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PeteM

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About PeteM

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  • First Name
    Pete
  • My Location
    Sun Lakes, AZ
  • My skill level is
    Intermediate
  • Favorite Quote
    Wisdom is knowing that none of this matters, but acting as though it does.

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  1. I consider cabinets and drawers "the places tools go to hide".
  2. “It’s the spirit within, not the veneer without, that makes a man.”
  3. If the metal legs fasten with round holes, you might consider elongating them to slots to allow cross-grain movement. I also think the skirts add an element that the eye/brain expects for a wood object.
  4. When aluminum cans became scarce, we switched to 2 liter bottles, and now prefer them. No going back (since I'm the one that had to do all the crushing!).
  5. [Oy, story of my life: I'm 180 degrees out of phase!] That curvature might be really important, or at least a big selling point for some: https://www.kurufootwear.com/experts-corner/top-of-foot-pain#:~:text=The magic is found in,or even eliminate foot pain. But it does look like a bowl cutting router bit would do it.
  6. Maybe ask the question: why is that surface cupped, and "just how cupped is it?" Might not have to copy exactly. Example: is that the bottom of the heel (where the rubber meets the road)? The cupping might be either to allow shock absorbance and/or avoid flat/flat fit problems. IOW, when you duplicate in wood, might a chamfer around the edge have the same effect? (Similar to table leg construction: chamfer prevents chipping.) Maybe just chamfer the edges and add a "rubber" pad to the heel? When you change materials, sometimes the design needs to be re-understood.
  7. This might be a good place for a stick-up? A deodorant would offset a lot of the smell, eventually doing the job permanenetly if you have eliminated the mold. I did some research on deodorants (as an alternative to mechanical fresh air) and it turns out the chemical compound(s) will break the odor molecules so the nose no longer detects them as "bad". Until then, I'd always assumed deod's just replaced one odor with another.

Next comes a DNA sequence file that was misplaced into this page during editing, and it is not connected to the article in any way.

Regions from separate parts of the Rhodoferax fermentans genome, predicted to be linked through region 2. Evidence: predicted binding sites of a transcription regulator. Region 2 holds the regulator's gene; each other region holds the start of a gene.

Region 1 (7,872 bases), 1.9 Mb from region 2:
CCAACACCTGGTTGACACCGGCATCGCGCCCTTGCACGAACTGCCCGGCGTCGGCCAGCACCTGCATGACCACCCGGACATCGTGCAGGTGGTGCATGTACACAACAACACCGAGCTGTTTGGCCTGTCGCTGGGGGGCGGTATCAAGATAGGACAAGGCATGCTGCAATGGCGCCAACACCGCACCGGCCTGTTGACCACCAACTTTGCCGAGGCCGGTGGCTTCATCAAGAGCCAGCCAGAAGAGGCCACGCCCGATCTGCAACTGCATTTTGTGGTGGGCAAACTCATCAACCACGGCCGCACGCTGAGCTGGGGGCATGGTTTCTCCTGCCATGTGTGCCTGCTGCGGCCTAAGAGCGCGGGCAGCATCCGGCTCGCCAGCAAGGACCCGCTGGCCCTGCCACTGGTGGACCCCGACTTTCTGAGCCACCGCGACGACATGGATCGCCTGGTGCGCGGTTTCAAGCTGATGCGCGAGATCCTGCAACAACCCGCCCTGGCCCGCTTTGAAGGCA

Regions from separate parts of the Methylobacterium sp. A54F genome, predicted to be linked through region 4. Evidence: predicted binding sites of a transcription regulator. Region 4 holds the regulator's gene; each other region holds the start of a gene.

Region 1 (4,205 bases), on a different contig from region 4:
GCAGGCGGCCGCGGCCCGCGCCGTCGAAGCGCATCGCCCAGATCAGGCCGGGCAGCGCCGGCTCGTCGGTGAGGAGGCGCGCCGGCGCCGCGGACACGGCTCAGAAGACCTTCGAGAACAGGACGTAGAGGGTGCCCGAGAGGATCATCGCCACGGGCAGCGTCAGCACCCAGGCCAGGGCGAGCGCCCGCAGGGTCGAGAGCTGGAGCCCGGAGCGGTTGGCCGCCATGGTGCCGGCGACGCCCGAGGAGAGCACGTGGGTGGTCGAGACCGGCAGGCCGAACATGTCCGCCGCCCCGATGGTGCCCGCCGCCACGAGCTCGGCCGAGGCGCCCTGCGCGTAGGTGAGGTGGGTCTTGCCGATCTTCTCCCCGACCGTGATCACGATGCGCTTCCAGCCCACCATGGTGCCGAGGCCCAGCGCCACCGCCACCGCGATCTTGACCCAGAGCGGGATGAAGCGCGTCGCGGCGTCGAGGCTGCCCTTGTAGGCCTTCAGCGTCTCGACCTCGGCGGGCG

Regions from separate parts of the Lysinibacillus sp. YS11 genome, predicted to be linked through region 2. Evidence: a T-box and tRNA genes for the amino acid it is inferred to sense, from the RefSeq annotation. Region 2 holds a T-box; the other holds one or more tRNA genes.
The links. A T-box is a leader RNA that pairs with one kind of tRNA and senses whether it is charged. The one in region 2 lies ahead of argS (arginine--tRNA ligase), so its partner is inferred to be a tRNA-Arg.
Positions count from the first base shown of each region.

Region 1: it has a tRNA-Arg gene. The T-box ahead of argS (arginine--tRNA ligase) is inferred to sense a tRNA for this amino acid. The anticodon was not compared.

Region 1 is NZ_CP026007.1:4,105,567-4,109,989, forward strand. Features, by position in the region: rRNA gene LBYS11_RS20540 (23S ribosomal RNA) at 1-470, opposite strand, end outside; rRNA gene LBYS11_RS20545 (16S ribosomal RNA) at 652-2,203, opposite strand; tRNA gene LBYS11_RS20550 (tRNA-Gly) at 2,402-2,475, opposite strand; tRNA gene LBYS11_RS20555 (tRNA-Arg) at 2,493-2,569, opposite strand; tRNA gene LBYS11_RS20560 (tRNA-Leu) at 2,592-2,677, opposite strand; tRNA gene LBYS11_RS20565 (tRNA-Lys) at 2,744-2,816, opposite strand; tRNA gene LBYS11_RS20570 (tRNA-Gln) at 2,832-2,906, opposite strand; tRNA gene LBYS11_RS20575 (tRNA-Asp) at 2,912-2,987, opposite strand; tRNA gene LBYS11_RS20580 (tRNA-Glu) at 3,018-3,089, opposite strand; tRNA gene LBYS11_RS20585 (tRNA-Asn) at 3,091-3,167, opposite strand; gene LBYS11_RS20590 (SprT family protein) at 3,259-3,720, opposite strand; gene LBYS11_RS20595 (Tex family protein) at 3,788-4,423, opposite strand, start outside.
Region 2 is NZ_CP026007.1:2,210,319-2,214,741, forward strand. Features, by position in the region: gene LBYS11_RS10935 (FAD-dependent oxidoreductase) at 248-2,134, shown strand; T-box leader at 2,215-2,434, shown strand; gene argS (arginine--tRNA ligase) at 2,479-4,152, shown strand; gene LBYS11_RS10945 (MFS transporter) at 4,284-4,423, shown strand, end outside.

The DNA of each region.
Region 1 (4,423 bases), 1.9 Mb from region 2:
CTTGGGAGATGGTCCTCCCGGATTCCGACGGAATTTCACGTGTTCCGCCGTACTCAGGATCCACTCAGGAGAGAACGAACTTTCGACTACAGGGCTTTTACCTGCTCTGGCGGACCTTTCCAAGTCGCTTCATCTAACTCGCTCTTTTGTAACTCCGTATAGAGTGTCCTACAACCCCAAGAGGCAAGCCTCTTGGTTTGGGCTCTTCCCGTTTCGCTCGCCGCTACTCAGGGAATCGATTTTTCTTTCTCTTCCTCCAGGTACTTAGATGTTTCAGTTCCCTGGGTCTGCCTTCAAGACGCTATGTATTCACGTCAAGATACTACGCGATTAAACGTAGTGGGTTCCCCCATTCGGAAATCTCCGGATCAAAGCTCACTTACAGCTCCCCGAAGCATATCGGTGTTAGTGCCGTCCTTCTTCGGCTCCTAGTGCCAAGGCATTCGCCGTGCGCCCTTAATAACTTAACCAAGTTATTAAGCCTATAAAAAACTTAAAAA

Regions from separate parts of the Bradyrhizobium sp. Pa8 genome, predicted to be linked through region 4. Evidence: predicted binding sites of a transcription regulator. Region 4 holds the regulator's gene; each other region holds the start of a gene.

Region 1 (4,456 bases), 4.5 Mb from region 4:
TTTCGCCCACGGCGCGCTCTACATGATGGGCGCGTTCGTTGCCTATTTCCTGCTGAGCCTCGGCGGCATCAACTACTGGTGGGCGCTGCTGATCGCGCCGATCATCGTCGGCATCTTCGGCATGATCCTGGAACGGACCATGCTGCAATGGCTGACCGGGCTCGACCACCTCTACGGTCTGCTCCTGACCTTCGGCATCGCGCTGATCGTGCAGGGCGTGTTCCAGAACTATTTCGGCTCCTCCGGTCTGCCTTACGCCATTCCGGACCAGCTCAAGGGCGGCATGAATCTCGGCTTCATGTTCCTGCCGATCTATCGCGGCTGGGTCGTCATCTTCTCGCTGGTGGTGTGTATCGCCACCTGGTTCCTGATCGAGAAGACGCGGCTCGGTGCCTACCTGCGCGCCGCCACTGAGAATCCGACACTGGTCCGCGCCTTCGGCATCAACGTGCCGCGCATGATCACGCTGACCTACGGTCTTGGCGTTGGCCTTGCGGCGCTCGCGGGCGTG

8. I always enjoy seeing what a kid picks as an interest. It's not uncommon to give them a present/toy, leave them to it, and find what really interests them: the box it came in, because it allows their imagination to take flight.
  9. I have the Ventura book, picked it because it looked comprehensive. She has another one. You can get the "beautifu" book on Amazing: $30. Amazing. I also see used version for $23. I've bought several used "how to" books on Amazon (including Tolpin's tablesaw), and the quality is excellent, so the price reduction is real value. https://www.amazon.com/gp/product/162654946X/ref=dbs_a_def_rwt_bibl_vppi_i1
  10. The rest of the story: as a botanist told me, the Euc's imported to CA were an inferior variety to the ones more often used in Australia. Found this article that expounds more. I grew up in SoCal, and remember well the thousands of Euc trees, including dozens on my FIL's farm, which he roundly cursed. https://www.independent.com/2011/01/15/how-eucalyptus-came-california/#:~:text=The blue gum%2C a mid,sheds off in long strips.
  11. Another cremation advisory: we put my dad's ashes in some kind of cremo vase, and my brother (Seattle) stored it in the attic for about a decade while deciding what choice bit of shrubbery merited anointment. When the time came, brother dumped the urn over, and all he got was a klink. Looked in the urn: the ashes had turned into a hard rock (Dad was a Marine: paying attention Gunny?). Ashes to .... coal. So don't wait too long, eh!
  12. "Low temp" AC is designed for just that, and further designed for a particular range. Just as a normal off-shelf unit has trouble below 70 (space temp), a low-temp designed for 50 would freeze up at 30. Etc. And if you get the room to 45--50 for extended time, I'm not sure what happens to the structure: you might cause moisture problems with wood. Low temp rooms are much more heavily insulated and moisture sealed. That's difficult to do with a typical bathroom wall. Wood framing is designed to allow moisture to move through it. If you vent a small room in the winter, you can
  13. Problem? Like the compressor crashing? Residential AC are designed to handle 72--80 degree interior spaces, and when you drive the temp down below that, you increase the chance of damaging the compressor (tech talk: low temp causes problems with the refrigerant expansion, coil icing, liquid slugging of the compressor). Failure is not guranteed, but success would not be expected. IOW, you might get lucky, but probably not. If you want refrigerator temps, get a refrigerator. How big are the things you're cooling? Would they fit in a food cooler where you could pack ice into the cooler?
  14. If you put a window fan near the corner, it would help with odors.
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